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UMSI Anti-Racist Pedagogy Workshop Series: Part III

04/07/2021, 03:00 pm - 04:30 pm
Online

UMSI Anti-Racist Pedagogy Workshop Series

Join us for a series of workshops with Dr. Whitney Peoples that will focus on anti-racist pedagogy and curriculum development. As part of the educational opportunities hosted by the UMSI DEI Committee, the Anti-Racist Pedagogy Workshop Series is intended for faculty and staff who have instructional teaching and learning roles and participation will be capped at 50 attendees. 

The Anti-Racist Pedagogy Workshop Series will occur in three parts and participants are strongly encouraged to attend all three:

  • Part I - Anti-racist pedagogy and creating open and inclusive spaces for discussion  |  Wednesday, March 24, 2021

This interactive workshop will introduce anti-racist pedagogy as an effective framework for instructors teaching about race and racial inequity in their course and those looking to navigate the dynamics of race and inequity as they play out in their teaching and learning spaces. Participants in this workshop will be introduced to the history, goals, and fundamental principles of anti-racist pedagogy. Participants will also have the opportunity to learn about and collectively reflect on strategies for employing an anti-racist pedagogy in their course design and classroom practice. The workshop is designed and facilitated by Dr. Whitney Peoples of the U-M Center for Research on Learning & Teaching.

  • Part II - Course design and creating opportunities for student feedback |  Wednesday, March 31, 2021| 

This session is a follow-up to the 3/24 anti-racist pedagogy workshop led by Dr. Whitney Peoples of the U-M Center for Research on Learning & Teaching. In this interactive workshop, participants will dive deeper into the framework of anti-racist pedagogy by applying the framework to course design & syllabus development. The session will focus on building participant skills & capacities for a critical reflective practice that examines instructor positionality & preparation as well key artifacts in course design & development, such as the syllabus. Participants will be prompted to think about questions such as “What do my course design practices assume about my students;” “Where in my syllabus can my students see my investment in anti-racist teaching;” “How can I make room for student voice & feedback in my courses?”  The session will be interactive and the facilitator will lead participants through a series of individual, pair, and small group exercises in which they may be asked to reflect, write, brainstorm, and share with colleagues. Participants should bring a syllabus to the session to use in some of the workshop exercises.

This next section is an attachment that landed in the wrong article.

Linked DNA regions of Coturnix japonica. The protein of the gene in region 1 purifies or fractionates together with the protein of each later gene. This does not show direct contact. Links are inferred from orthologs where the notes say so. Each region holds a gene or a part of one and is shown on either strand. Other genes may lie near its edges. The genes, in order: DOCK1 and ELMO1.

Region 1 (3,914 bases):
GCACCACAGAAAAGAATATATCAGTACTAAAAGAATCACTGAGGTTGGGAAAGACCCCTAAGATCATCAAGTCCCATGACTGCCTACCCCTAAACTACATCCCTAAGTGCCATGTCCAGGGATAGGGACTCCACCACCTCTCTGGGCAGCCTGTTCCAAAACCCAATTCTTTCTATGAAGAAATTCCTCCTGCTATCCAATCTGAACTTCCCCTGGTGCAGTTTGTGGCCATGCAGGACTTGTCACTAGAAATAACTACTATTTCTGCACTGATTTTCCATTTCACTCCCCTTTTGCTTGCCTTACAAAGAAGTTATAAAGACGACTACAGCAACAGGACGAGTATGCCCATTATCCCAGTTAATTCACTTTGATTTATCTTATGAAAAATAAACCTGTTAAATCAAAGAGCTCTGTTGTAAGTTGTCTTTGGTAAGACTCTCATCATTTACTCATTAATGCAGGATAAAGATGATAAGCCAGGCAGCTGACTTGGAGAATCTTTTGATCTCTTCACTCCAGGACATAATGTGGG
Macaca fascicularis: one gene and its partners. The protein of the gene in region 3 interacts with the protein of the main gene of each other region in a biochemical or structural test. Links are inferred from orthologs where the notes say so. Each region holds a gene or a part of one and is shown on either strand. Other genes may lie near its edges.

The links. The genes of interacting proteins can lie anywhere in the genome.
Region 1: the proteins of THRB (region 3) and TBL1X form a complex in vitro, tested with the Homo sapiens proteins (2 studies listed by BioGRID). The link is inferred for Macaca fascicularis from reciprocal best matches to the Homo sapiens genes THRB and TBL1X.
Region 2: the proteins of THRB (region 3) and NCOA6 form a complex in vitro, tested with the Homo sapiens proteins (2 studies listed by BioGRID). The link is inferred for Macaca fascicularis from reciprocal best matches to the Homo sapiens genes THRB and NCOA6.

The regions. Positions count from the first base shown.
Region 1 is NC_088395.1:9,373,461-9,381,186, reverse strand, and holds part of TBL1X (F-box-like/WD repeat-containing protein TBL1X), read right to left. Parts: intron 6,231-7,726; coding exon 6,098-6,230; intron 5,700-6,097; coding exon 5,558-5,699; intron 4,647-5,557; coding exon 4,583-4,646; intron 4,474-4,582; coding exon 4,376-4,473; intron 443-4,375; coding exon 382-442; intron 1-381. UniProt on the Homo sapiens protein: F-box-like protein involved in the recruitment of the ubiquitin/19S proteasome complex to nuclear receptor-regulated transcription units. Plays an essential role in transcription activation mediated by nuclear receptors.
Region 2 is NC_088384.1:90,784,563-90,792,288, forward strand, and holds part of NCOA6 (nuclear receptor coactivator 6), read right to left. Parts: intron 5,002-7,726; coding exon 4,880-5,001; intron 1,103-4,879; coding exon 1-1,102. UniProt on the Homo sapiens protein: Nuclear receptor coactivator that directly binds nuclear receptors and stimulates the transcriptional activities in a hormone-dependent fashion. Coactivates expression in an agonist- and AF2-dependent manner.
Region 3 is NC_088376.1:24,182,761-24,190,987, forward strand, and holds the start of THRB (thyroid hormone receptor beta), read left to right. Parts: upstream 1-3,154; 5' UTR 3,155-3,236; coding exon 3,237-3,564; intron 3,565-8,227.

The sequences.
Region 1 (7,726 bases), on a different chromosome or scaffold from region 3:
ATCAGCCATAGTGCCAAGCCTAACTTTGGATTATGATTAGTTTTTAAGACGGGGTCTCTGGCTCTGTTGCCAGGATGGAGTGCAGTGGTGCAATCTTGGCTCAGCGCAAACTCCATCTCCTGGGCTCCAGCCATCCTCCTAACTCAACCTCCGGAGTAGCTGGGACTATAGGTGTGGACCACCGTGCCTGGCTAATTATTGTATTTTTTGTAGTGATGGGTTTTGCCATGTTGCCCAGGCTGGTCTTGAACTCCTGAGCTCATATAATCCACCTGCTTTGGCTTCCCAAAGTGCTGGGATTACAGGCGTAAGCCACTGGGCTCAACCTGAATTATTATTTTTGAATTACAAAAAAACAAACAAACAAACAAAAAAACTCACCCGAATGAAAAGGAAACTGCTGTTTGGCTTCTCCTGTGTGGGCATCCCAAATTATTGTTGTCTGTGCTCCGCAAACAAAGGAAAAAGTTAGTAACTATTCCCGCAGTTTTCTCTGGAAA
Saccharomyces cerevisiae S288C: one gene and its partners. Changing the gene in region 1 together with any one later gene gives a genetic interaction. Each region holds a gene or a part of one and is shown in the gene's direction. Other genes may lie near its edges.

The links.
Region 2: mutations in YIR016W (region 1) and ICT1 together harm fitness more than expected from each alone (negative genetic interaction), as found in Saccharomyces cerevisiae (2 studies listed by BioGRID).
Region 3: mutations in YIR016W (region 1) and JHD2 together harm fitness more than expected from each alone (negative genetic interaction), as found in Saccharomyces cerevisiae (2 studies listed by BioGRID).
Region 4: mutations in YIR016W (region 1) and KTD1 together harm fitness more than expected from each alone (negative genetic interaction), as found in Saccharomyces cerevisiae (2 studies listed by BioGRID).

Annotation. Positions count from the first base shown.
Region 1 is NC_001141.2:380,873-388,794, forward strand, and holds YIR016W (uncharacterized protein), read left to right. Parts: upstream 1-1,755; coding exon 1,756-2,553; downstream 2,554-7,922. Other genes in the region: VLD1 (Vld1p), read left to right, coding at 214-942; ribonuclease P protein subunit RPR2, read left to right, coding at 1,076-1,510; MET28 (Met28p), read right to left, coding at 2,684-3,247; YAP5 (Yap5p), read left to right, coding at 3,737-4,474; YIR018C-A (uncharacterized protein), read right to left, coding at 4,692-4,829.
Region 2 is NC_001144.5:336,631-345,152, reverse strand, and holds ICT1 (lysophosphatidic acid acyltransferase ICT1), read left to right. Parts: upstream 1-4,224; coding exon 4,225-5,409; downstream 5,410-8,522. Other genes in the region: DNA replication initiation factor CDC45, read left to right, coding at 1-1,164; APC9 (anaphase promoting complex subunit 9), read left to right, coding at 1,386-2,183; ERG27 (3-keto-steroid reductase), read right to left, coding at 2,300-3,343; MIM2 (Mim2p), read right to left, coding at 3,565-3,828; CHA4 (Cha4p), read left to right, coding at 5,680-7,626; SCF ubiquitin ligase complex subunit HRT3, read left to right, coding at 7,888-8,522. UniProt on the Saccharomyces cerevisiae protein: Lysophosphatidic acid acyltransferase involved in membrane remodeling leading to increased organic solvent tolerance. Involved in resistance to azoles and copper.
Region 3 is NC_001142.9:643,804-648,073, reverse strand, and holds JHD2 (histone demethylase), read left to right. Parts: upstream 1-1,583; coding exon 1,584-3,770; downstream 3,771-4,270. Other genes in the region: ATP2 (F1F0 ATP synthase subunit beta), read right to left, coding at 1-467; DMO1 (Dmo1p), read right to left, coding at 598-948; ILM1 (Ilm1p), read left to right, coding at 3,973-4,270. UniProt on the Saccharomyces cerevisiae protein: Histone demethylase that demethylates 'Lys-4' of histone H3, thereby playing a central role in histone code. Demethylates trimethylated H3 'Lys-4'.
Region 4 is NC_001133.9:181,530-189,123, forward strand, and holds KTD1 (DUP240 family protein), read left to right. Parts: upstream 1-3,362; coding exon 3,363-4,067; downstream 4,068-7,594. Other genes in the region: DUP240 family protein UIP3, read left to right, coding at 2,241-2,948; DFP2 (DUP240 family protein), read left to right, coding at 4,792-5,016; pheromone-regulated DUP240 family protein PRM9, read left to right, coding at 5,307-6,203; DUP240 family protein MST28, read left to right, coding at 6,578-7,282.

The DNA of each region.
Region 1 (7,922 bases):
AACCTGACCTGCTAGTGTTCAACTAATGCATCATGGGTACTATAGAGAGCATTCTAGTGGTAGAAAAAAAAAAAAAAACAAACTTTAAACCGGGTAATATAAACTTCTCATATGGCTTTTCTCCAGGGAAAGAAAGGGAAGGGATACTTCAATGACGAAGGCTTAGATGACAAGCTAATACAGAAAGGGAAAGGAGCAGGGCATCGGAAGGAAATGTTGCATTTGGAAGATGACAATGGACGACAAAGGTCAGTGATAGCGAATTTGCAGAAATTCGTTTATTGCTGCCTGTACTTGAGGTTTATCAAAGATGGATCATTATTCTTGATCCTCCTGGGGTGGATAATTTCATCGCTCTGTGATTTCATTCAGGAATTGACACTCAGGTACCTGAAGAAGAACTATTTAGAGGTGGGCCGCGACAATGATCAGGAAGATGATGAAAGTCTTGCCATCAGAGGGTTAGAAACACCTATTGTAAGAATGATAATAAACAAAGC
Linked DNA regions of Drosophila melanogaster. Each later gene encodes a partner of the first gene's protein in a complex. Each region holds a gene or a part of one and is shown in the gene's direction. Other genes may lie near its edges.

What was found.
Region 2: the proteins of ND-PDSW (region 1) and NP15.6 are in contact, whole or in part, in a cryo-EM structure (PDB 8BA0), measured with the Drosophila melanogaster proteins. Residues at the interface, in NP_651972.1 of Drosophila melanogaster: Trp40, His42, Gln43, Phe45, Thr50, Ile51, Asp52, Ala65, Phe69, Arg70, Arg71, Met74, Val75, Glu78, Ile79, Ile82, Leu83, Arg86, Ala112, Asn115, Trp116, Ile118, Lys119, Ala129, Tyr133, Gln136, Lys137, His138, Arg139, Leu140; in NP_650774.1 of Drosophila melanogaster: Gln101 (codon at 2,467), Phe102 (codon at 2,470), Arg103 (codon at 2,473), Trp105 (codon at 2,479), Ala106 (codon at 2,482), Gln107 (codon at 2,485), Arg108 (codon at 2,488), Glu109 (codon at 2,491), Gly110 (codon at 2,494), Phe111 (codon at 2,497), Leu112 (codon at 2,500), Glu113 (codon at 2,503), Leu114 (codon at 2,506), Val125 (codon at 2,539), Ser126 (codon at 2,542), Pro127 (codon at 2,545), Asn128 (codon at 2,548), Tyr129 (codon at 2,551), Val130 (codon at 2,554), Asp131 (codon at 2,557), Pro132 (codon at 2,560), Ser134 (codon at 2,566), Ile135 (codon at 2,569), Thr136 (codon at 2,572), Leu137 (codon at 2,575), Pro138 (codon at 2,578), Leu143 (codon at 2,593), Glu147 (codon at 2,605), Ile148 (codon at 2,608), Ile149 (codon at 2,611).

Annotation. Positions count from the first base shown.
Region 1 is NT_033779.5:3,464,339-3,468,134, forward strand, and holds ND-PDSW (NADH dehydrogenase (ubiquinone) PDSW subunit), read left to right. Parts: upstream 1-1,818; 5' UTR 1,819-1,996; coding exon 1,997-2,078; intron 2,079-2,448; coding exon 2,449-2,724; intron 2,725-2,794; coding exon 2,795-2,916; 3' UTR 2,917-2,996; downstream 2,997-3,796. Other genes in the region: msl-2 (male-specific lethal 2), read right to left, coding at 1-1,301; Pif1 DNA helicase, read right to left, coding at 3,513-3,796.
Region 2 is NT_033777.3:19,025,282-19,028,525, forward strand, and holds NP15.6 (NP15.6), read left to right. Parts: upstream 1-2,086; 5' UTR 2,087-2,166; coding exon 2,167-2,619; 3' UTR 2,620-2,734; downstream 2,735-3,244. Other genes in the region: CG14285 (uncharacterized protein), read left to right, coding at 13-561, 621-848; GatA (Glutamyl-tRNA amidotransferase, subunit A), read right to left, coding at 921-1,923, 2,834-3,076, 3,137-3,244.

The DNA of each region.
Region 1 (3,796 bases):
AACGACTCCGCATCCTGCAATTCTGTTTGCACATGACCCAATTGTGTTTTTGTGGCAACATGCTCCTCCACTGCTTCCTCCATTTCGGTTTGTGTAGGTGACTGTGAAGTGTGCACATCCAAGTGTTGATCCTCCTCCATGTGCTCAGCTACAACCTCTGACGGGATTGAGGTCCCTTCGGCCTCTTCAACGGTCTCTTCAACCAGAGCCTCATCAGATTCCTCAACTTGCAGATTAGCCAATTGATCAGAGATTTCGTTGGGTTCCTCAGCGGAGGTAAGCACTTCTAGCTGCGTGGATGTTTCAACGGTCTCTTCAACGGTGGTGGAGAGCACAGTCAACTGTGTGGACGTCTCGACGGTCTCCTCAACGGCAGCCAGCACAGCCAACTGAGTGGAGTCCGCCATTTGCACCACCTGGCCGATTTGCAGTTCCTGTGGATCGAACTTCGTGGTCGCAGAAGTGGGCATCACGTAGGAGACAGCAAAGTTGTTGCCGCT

• Part III - Creating an anti-racist curriculum and in-class facilitation  |  Wednesday, April 7, 2021|

This session is a follow-up to the 3/24 & 3/31 workshops on anti-racist pedagogy & practice led by Dr. Whitney Peoples of the U-M Center for Research on Learning & Teaching. In this interactive workshop, participants will once again further explore the framework of anti-racist pedagogy by applying the framework to in-class facilitation and engagement practices. The session will focus on building participant skills & capacities for a critical reflective practice that examines setting the classroom tone, navigating conflict, & building opportunities for student and instructor growth & development alike.  The session will be interactive and the facilitator will lead participants through a series of individual, pair, and small group exercises in which they may be asked to reflect, write, brainstorm, and share with colleagues. 

All workshops will be held from 3:00-4:30 p.m. via Zoom

Registration is open for all three workshops.

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Whitney Peoples' Headshot

Whitney Peoples serves as a Director of Educational Development & Assessment Services and Coordinator of DEI Initiatives & Critical Race Pedagogies at U-M’s Center for Research on Learning and Teaching (CRLT). At CRLT, Dr. Peoples’ work focuses on anti-racist and critical race pedagogies as well inclusive teaching and issues of diversity, equity, and inclusion in the classroom. Beyond CRLT, she has over fifteen years of experience in feminist and critical race research, activism, and teaching, and holds a Ph.D. in women’s, gender, and sexuality studies from Emory University. Her research and writing outside of faculty development primarily concerns the intersections of race, gender, health, and popular culture. Most recently her work has appeared in The Chronicle of Higher Education and in the co-edited volume Radical Reproductive Justice: Foundations|Theory|Practice|Critique.